DOL guidance on misclassification stresses most workers are employees

The classification of independent contractors vs. employees has been a hot topic for years and most recently has been fueled by the on-demand economy represented by such services as Uber and Homejoy. In today’s workplace, there are many situations where the distinction between employee and contractor is blurred and it’s difficult for employers to draw the line.

However, the Department of Labor (DOL) clearly believes an increasing number of workplaces are misclassifying employees as independent contractors and has issued new guidance, a fifteen-page memorandum that explains how to determine whether a worker is an employee or an independent contractor, including examples of real-life workplace situations. It is not a change in policy, but stresses that “most workers are employees under the [Fair Labor Standards Act]’s broad definitions” and thus entitled to the legal benefits associated with employee status.

Many employers rely too heavily on the “control test” when determining whether or not a worker is truly an “employee”. The current guidance significantly downplays the “control test” and focuses instead on the “economic realities test, “which looks at whether the worker is economically dependent on the employer or in business for him or herself.

Some recent high-profile cases include FedEx Corp, Uber, and Homejoy. The 7th U.S. Circuit Court of Appeals in Chicago recently ruled that FedEx Corp. drivers in Kansas are employees, not independent contractors and FedEx also settled in California for $228 million. Uber is appealing a recent San Francisco decision and Homejoy, a home-cleaning service, opted to close after they were hit with a lawsuit for misclassifying workers.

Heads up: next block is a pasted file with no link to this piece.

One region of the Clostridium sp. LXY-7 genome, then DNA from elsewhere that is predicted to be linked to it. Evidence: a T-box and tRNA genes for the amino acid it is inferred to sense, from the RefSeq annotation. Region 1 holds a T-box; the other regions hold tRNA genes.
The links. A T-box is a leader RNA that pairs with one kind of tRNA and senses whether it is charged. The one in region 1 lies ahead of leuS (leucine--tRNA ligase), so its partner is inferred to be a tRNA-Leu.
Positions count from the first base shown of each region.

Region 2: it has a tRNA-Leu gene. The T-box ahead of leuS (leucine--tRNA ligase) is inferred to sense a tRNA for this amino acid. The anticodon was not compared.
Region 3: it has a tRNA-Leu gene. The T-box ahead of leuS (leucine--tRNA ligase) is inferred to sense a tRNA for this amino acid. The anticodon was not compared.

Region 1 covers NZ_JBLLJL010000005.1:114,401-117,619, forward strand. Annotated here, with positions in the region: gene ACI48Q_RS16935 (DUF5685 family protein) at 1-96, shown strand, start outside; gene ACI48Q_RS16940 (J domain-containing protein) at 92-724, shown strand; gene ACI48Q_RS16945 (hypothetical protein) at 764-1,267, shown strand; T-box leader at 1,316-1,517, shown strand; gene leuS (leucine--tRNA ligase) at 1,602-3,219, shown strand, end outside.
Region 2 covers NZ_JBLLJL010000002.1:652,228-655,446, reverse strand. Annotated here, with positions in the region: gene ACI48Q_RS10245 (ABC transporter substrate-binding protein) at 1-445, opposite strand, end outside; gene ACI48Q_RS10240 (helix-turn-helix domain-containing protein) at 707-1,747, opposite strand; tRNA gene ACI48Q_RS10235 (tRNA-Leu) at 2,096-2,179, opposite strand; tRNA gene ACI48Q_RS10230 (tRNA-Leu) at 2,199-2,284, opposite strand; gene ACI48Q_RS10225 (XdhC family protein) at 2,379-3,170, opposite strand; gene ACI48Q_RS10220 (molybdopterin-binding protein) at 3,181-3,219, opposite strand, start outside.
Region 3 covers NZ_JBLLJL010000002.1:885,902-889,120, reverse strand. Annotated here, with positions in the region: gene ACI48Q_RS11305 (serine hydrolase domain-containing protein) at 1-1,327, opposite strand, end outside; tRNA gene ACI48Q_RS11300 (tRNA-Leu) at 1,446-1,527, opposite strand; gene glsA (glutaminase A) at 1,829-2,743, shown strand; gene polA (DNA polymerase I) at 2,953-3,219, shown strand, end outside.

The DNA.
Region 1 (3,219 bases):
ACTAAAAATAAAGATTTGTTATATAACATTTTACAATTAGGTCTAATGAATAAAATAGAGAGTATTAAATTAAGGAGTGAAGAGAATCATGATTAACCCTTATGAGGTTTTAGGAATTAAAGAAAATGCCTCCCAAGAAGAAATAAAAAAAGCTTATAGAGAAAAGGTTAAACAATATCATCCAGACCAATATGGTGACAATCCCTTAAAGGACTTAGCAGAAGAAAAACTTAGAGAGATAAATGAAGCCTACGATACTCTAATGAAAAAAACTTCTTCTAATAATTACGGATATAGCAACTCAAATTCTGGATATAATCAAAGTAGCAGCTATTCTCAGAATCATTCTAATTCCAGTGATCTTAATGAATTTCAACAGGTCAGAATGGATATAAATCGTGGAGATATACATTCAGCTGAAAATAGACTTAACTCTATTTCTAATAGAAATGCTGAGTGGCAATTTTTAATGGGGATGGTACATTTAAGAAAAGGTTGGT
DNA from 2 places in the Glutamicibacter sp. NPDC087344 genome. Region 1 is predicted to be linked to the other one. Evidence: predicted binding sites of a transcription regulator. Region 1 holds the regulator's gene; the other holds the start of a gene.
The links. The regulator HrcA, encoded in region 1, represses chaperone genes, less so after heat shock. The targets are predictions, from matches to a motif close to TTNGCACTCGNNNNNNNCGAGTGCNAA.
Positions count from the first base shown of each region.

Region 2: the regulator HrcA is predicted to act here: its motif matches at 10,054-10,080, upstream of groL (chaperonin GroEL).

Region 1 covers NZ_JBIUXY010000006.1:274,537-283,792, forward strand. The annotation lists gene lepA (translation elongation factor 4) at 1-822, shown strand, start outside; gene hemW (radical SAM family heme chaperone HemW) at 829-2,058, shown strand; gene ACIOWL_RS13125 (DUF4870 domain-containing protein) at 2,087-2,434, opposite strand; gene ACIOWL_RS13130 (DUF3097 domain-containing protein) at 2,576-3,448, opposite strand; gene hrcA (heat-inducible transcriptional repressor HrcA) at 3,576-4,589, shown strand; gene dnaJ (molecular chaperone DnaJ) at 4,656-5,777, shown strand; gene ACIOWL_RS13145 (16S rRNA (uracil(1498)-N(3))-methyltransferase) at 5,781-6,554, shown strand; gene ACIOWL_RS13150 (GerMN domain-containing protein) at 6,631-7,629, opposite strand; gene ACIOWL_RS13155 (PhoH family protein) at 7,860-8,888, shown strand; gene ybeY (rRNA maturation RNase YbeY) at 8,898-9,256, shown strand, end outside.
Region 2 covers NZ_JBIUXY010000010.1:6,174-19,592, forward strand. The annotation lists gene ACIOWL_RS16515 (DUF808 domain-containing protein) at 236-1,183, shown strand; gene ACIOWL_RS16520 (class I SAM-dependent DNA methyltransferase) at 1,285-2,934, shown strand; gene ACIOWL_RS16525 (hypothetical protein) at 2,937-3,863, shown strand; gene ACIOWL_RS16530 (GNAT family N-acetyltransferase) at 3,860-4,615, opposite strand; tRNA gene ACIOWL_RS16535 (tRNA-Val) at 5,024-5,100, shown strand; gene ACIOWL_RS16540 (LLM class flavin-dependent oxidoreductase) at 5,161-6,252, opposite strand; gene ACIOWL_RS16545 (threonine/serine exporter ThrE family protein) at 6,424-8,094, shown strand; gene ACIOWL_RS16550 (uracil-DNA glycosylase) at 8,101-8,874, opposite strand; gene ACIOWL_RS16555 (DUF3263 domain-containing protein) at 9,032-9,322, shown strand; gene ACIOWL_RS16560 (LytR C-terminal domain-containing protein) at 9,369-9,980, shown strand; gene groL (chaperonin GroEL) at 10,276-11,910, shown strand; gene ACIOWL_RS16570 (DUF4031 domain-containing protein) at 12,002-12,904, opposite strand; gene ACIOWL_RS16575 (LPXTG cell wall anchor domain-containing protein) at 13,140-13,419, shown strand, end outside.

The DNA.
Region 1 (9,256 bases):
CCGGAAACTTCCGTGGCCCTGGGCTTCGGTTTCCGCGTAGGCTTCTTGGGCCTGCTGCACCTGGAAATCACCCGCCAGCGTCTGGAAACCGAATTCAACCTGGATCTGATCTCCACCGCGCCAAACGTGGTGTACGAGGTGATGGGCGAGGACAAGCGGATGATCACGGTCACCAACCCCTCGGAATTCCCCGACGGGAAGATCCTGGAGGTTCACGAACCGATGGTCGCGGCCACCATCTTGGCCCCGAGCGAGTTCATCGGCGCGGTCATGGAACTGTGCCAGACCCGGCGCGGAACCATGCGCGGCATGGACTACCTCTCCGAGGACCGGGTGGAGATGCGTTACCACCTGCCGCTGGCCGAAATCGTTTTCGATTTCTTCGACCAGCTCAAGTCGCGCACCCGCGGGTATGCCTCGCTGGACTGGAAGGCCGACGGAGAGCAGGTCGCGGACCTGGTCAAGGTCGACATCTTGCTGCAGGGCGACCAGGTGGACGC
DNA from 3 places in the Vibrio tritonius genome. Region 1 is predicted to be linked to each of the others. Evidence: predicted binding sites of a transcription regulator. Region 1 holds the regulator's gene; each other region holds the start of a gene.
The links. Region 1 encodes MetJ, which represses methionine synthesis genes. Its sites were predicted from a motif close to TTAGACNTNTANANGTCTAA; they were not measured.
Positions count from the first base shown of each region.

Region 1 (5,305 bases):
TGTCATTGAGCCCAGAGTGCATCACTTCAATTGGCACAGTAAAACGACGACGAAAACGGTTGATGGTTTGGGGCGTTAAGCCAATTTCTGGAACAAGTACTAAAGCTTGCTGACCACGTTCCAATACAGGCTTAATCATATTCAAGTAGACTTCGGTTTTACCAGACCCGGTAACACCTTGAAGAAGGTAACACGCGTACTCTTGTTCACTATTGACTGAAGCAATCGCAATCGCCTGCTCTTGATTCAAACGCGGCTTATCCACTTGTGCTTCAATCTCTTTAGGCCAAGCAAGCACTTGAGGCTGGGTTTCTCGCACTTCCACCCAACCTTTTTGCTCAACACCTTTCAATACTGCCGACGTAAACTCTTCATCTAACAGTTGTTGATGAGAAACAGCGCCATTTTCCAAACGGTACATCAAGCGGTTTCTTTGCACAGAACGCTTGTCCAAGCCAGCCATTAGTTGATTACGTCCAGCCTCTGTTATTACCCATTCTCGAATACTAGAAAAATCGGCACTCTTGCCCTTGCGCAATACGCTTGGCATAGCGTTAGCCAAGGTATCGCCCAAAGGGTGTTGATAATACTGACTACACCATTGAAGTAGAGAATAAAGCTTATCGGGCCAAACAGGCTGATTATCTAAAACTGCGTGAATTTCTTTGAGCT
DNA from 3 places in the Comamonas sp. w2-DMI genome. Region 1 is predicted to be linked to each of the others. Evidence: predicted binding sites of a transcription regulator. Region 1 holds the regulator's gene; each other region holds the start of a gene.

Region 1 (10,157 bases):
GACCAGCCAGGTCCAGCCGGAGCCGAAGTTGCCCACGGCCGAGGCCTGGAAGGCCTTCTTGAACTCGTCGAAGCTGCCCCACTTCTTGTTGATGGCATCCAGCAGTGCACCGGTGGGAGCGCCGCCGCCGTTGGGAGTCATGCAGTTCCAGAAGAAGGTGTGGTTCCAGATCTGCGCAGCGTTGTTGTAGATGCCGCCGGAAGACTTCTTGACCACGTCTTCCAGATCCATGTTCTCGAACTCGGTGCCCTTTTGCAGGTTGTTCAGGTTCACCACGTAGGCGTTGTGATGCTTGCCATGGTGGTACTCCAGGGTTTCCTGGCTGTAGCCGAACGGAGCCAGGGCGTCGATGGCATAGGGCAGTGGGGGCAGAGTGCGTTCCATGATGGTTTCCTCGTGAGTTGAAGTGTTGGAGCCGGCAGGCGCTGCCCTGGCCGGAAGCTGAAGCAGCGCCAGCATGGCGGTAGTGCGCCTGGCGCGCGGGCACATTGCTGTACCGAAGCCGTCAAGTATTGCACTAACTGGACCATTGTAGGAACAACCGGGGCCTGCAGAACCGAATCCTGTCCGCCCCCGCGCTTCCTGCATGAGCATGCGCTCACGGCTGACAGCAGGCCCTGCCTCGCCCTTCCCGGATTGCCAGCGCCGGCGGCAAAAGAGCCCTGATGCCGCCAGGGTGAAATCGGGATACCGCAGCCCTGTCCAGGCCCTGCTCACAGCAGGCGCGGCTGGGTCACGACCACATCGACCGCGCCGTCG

It’s not just major companies that are affected. Recently, the 3rd U.S. Circuit Court of Appeals in Philadelphia in Mikael M. Safarian v. American DG Energy Inc. et al. said a lower court should have considered “economic realities” in determining whether an engineer who worked for an energy company was an independent contractor rather than an employee. The majority noted, it is the economics of the relationship…not the structure of the relationship, that is determinative.

Six factors

The DOL reminds employers that in conducting an economic realities test, an employer should look at six factors:

  • The extent to which the work performed is an integral part of the employer’s business
  • The worker’s opportunity for profit or loss depending on his or her managerial skill
  • The extent of the relative investments of the employer and the worker
  • Whether the work performed requires special skills and initiative
  • The permanency of the relationship
  • The degree of control exercised or retained by the employer


No single factor is determinative and the “outcome must be determined by a qualitative rather than a quantitative analysis.” In a Society for Human Resource Management article (SHRM), DOL Narrows Independent Contractor Classification, Matthew Disbrow, an attorney with Honigman in Detroit was quoted: “The subjective nature of the DOL’s interpretation, and its narrow focus on ‘economic dependence,’ creates substantial challenges for companies who wish to maintain their independent-contractor relationships.”

Some of his suggestions include:

  • Use independent contractors sparingly
  • Entering into independent contractor agreements or hiring a business entity (rather than a person) does not necessarily protect you from liability under the Fair Labor Standards Act
  • Review the type and scope of work carefully before engaging the services of any nonemployee
  • When entering into agreements with other service providers, obtain appropriate indemnification provisions to protect the company from the wage and hour claims of the service provider’s workers
  • Maintain basic records on the independent contractor determination process, and the facts used to make that determination such as business licenses, business cards, contractor tax records, project work plans showing limited engagements and correspondence from the contractor
  • Avoid giving contractors rights or access that cut against contractor determination, such as internal e-mail accounts, server access, and invitations to employee functions


Employer takeaway

While there was nothing significantly new in the administrative interpretation, it is a harbinger of things to come and serves as a warning of the agency’s commitment to pursuing misclassification cases. Employers should take a much closer look at their contractor classifications, knowing that it’s going to be a priority on the federal level.

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